Tag Archives: british columbia

Women in Tech- or Lack Thereof (Mod 2-Post 3)

Thinking about the recent initiatives set forth by the BC government to recruit and train British Columbians in skilled trades, I wondered if there was an for technology training specifically for Indigenous peoples.  It was here where I found out about the 2.2 Million invested into Indigenous skills training for the tech sector. 

The Bridging to Technology program was created by the First Nations Technology Council and when reviewing the team making up the council I was pleasantly surprised to see a team full of women.  However, I was disappointed to find the board of directors consisted of only men.  This was a stark reminder of the gender gap in authoritative roles that women of all ethnicities face.

As the CNET article highlights, the tech industry is already male-dominated:

And this is for white women. The statistics get worse if you’re a woman of a minority.  According to a study done by Michelmore & Sassler (2016), “Black women, Latina women, and Indigenous women especially, earn less than white and Asian American women” (Rao & Lunau, 2017).

The dominance of men over women in higher paid, higher power positions is a trend in most sectors but is especially pronounced in the tech sector.  As Blanche (2016) highlights “The problem is when diversity programs focus on “women” as a whole, they often fall into the trap of prioritizing the majority: White Women”.

If we truly want to make our tech industry more diverse, we need to analyze the barriers that Indigenous women face specifically.  Grants for an example are a start, but while I did find technology grants for women, I was unable to find grants dedicated specifically to Indigenous women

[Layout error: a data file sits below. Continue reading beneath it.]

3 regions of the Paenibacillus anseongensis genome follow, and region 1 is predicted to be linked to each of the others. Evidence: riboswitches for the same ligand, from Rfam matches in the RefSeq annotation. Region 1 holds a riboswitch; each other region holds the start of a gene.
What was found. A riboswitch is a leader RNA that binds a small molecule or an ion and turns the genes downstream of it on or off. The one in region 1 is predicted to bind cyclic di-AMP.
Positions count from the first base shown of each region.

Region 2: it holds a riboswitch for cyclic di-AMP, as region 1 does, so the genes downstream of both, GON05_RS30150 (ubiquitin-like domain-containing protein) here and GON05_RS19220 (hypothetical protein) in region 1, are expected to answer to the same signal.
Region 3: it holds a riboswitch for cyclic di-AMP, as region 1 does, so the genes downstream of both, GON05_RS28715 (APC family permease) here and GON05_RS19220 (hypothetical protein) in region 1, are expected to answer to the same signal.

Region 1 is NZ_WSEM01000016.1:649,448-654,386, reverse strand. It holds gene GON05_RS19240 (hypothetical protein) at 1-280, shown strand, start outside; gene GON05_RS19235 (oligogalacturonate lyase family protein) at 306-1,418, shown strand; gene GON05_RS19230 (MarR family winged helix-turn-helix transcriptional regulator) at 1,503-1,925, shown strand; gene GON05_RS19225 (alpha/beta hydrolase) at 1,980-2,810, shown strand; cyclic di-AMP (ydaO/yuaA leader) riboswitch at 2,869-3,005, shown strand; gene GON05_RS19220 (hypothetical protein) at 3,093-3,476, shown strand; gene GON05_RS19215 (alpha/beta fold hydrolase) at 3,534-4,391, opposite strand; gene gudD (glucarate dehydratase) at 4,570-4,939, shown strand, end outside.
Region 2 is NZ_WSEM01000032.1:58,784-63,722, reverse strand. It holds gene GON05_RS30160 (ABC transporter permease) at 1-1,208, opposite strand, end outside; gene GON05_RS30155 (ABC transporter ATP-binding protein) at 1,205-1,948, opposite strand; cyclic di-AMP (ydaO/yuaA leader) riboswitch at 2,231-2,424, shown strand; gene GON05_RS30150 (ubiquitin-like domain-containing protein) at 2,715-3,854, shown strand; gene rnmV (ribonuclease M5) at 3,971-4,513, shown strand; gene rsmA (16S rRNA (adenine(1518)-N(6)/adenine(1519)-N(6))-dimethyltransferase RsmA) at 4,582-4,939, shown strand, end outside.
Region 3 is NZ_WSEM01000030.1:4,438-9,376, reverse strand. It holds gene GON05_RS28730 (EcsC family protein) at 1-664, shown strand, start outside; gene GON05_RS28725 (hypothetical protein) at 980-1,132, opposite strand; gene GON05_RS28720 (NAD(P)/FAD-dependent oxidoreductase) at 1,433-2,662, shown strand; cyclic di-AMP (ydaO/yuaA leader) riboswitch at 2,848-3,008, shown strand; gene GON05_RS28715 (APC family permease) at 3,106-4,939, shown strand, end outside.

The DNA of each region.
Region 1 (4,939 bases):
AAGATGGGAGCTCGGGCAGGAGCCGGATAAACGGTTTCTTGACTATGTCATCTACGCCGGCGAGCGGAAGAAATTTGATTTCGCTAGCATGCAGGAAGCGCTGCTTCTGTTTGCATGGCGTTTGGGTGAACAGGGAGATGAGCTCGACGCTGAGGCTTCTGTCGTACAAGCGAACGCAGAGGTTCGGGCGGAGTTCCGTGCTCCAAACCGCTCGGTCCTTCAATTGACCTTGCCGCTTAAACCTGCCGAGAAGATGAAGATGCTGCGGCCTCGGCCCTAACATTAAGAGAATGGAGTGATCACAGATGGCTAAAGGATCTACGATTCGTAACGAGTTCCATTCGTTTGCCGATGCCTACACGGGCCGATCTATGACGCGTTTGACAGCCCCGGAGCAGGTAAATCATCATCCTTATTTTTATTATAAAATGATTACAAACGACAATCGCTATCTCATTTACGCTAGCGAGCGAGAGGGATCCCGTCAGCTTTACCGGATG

Blanche, A. (2016, December 20). Diversity in tech too often means ‘hiring white women.’ We need to move beyond that. Retrieved October 15, 2017, from https://www.recode.net/2016/12/20/14013610/gender-diversity-women-race-age-geography-initiative

Michelmore, K. & Sassler, S. (2016). Explaining the Gender Wage Gap in STEM: Does Field Sex Composition Matter?RSF: The Russell Sage Foundation Journal of the Social Sciences 2(4), 194-215. Russell Sage Foundation. Retrieved October 15, 2017, from Project MUSE database.

Rao, A., & Lunau, K. (2017, April 04). You Can’t Close the Gender Gap in Science and Tech Without Equal Pay. Retrieved October 16, 2017, from https://motherboard.vice.com/en_us/article/4xeevp/stem-science-technology-women-pay-gap-equal-pay-day


Allison’s Cyber Travelling Reflections Part 3

First Nations Education Steering Committee


I chose to feature this site because it is based on British Columbia and has sections containing authentic First Peoples resources for kindergarten to grade nine students. Of particular relevance to me and my research is a section dedicated to Indian Residential Schools complete with history, photographs, and information. It also contains specific links and information to use when teaching the new social studies curriculum in the primary classroom.


Ktunaxa Nation